The Secrets of Seaweed

How seaweed farmers on Wales’ west coast are regenerating both the ocean and the economy with the local supercrop

Originally published by Range Magazine

car y mor wales seaweed

“Welcome to the wonderful world of seaweed,” says Jo Haines as she tramps across an autumnal field on the outskirts of St Davids, in the far west of Wales. She stops outside a polytunnel — a plastic, greenhouse-like structure — and slides open the door. “It’s not very glamorous,” she says. “But this is what being a seaweed farmer is all about.” Inside, lines of rope are festooned with a forest of drying seaweeds: flat, frilly, ribbon-like or rubbery, with colors ranging from vermilions and crimsons to ochres and maroons. The tunnel is a living, and pungent, seaweed pantry.

“There are hundreds of seaweeds around Britain, many of which are edible,” Jo says. “In here, we have sugar kelp, sea lettuce, dulse and sea spaghetti. Most we’ll use ourselves or send to restaurants; our seaweed is served by some of the U.K.’s top Michelin-starred chefs.” She hands me some sugar kelp to taste. It’s salty and mineral-forward, like spinach laced with a sea tang. It’s good in salads, Jo says, or for making sushi or pasta, and it’s also a superb accompaniment for seafood. But the work Jo and her team do at Câr-y-Môr — Wales’ first community-owned regenerative ocean farm — is about more than exploring seaweed’s culinary uses.

Operating on a ramshackle farm alongside the craggy, gorse-cloaked cliffs of Pembrokeshire Coast National Park, Câr-y-Môr is one of a new generation of businesses seeking to harness seaweed’s sustainable potential. Set up in 2020 by Jo’s dad, Owen Haines, an ex-oyster and mussel farmer, Câr-y-Môr was inspired by pioneering projects such as GreenWave, the U.S.- based foundation that is training a swell of regenerative ocean farmers. It’s a concept that’s well-suited to West Wales, an area with a long fishing history whose coastal communities have been decimated by the double whammy of falling fish stocks and degraded marine ecosystems. Seaweed has been harvested here for centuries. Now, the Câr-y-Môr team, and other seaweed enthusiasts on Wales’ west coast, believe it can play an important role in regenerating the ocean environment, combating climate change and kickstarting the local economy.

There are many reasons to be excited about seaweed. For starters, it’s a superfood packed with polyphenols, carotenoids, omega-3 fatty acids, polysaccharides, amino acids and a cocktail of vitamins and minerals. Some nutritionists believe regular seaweed consumption may help explain why Asian nations, such as Japan and Korea, have lower rates of cancer and cardiovascular disease.
Seaweed can also be transformed into a surprising range of products. In addition to salad sprinkles, beer and bathstuffs, Câr-y-Môr is experimenting with making bioplastics, biofuels and, most notably, fertilizers. Gardeners have long known about seaweed’s growth-boosting benefits, and Câr-y-Môr hopes its innovative biostimulant will provide an environmentally friendly alternative to the industrially produced, chemical-heavy fertilizers responsible for so much of the world’s water pollution.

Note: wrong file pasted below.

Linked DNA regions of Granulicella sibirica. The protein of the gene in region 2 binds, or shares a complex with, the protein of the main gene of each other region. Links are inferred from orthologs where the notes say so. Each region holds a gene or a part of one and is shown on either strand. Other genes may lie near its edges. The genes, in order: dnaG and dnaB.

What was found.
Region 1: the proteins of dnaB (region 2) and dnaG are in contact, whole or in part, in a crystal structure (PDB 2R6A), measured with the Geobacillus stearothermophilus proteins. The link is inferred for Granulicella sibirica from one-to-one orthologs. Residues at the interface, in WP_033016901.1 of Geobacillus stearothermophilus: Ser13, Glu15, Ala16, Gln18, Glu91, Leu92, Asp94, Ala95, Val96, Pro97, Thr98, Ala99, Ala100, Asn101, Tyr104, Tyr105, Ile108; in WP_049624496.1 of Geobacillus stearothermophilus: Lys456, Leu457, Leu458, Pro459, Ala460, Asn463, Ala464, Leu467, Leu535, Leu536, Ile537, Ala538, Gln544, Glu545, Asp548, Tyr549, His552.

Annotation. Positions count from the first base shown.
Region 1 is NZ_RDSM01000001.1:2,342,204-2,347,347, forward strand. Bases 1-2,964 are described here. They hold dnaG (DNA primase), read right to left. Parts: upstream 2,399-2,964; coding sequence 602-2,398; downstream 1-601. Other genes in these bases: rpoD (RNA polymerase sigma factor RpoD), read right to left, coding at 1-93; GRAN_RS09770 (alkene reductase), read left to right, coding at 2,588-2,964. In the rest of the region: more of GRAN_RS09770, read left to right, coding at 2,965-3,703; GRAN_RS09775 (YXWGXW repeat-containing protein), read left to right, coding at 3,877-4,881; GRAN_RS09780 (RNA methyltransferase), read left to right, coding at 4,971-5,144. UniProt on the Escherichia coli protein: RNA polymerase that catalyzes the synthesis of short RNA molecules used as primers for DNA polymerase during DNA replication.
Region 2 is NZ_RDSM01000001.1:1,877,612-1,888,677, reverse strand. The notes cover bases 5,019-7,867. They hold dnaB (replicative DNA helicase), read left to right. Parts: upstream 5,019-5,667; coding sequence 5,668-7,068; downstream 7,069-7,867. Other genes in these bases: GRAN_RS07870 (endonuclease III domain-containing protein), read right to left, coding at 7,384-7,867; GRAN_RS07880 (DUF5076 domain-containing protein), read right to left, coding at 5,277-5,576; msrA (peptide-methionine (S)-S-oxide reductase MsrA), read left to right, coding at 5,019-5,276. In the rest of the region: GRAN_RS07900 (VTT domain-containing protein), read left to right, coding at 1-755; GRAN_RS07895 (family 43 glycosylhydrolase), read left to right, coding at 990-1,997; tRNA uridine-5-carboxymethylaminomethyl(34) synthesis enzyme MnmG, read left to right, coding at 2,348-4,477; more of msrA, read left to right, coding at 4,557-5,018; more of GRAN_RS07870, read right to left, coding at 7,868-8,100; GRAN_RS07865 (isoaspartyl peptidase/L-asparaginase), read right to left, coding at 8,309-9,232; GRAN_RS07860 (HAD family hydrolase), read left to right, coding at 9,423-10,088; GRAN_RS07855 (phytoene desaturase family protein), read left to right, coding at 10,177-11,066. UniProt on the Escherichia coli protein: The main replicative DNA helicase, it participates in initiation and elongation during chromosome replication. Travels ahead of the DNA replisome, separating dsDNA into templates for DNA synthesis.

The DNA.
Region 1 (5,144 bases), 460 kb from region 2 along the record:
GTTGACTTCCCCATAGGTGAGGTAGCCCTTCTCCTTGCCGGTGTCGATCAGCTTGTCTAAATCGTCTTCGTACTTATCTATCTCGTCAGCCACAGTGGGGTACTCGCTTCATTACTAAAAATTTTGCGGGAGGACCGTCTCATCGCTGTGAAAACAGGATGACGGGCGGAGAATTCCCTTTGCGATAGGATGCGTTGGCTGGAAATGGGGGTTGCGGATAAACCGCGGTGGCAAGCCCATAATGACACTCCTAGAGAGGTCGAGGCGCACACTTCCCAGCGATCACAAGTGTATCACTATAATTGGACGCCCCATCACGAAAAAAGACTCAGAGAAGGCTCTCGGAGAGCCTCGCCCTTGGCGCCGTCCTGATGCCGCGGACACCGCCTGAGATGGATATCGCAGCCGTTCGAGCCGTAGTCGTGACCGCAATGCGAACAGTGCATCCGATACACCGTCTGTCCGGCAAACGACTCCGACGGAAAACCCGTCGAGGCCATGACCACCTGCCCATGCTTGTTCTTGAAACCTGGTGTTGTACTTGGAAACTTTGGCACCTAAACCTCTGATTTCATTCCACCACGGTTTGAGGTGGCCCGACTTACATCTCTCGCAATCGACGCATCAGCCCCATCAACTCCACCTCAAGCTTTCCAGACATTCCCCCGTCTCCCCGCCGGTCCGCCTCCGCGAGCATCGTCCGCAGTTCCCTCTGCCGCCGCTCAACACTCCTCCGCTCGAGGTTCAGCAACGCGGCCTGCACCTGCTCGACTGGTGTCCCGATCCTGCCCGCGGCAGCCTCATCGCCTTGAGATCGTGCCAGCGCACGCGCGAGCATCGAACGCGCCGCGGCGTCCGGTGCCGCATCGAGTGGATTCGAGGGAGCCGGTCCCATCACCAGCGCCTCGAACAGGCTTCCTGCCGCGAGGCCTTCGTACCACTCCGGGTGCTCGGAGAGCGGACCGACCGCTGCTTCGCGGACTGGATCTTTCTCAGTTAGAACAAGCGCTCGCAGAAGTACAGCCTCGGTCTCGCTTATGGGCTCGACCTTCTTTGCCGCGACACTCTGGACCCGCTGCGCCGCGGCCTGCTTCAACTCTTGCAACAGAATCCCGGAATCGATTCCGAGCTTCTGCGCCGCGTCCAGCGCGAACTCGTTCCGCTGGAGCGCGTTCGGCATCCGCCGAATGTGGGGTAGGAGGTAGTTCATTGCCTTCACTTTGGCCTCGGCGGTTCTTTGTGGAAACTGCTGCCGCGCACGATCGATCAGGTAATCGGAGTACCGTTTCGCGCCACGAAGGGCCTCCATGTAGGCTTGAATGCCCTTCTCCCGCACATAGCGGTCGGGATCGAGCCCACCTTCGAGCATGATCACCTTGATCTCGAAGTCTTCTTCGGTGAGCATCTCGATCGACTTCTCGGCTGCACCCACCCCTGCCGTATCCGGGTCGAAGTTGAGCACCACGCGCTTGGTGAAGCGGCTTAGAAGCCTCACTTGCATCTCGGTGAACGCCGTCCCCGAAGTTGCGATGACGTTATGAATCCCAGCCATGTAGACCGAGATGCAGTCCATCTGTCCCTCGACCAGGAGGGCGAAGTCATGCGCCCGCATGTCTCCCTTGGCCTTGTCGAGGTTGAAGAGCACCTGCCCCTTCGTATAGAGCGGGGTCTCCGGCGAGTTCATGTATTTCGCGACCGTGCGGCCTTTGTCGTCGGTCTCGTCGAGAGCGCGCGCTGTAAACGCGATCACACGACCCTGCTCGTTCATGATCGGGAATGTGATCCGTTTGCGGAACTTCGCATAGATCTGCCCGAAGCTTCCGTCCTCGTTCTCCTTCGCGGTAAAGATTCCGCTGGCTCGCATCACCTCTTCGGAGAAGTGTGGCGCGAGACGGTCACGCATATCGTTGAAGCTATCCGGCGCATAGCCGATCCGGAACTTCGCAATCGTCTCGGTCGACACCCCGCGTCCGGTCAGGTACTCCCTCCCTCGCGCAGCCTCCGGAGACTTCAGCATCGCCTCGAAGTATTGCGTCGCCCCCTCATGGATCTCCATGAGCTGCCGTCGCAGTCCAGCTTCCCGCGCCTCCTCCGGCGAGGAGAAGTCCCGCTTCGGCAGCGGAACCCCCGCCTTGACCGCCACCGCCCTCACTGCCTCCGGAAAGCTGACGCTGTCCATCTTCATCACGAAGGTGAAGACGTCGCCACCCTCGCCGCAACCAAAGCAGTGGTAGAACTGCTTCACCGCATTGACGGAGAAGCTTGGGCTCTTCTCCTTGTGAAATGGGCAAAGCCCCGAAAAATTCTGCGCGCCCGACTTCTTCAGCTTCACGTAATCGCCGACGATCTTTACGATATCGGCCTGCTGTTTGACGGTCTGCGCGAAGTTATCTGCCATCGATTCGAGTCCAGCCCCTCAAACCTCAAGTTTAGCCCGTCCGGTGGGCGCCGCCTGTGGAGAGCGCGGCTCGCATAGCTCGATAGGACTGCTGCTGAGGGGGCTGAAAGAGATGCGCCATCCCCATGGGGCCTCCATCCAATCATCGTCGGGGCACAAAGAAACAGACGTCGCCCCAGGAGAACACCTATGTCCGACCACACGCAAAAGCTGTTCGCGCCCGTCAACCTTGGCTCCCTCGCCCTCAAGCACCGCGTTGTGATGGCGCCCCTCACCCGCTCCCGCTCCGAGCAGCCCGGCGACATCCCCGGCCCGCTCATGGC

Thirty miles down the coast, Jonathan Williams is also championing seaweed’s superpowers. The chef, entrepreneur and seaweed fanatic is the proprietor of the Pembrokeshire Beach Food Company, which offers everything from seaweed-based condiments and spice rubs to spirits and tea. He tends his own seaweed garden in the waters of Milford Haven, and is the founder of National Laverbread Day, an annual celebration of Wales’ most famous seaweed-based dish: laverbread (bara lawr in Welsh), the gooey paste that’s an essential part of a traditional Welsh breakfast.

Jonathan also runs Cafe Môr, a solar-powered mobile kitchen inside a repurposed fishing boat. Cafe Môr recently moved to the Old Point House, a historic seaside pub near Angle that Jonathan has run since 2021. Seaweed is, unsurprisingly, the star of Cafe Môr’s menu, from the beef burger laced with laverbread and served with seaweed chili sauce to Jonathan’s bestseller, a breakfast roll featuring fried egg, bacon, Welsh cheddar cheese, laverbread patty and a dusting of a salt and seaweed blend called Mermaid Confetti.

“Seaweed is the most amazing stuff,” Jonathan says as he hauls a rope up from one of the buoys in his garden. The rope is entangled with different seaweeds, along with a menagerie of mussels, oysters and crustaceans. Seaweed provides a vital marine habitat, he says, but it’s also a natural ocean filter and form of carbon capture. “I honestly believe seaweed can change the world, if we give it a chance.”

Despite his enthusiasm, ocean farming, for now, remains a niche pursuit in the U.K., and Jo and Jonathan acknowledge it will take time to spread the word about its potential. Câr-y-Môr currently has three live sites: Together they span more than seven acres, but the goal is to farm at least 25, pending permission from the environmental regulator, Natural Resources Wales, and other organizations. It’s hard to imagine there will be many objections: Non-polluting and requiring little visible infrastructure, Câr-y-Môr’s seaweed farming operation is about as green as agriculture gets.

“One of the loveliest things about becoming seaweed farmers has been the community,” Jo says. “We’ve been so inspired by the support we’ve received from other ocean farms around the world, from the Netherlands to Japan to California. Ultimately, we’re all working towards the same goal: unlocking seaweed’s secrets.”

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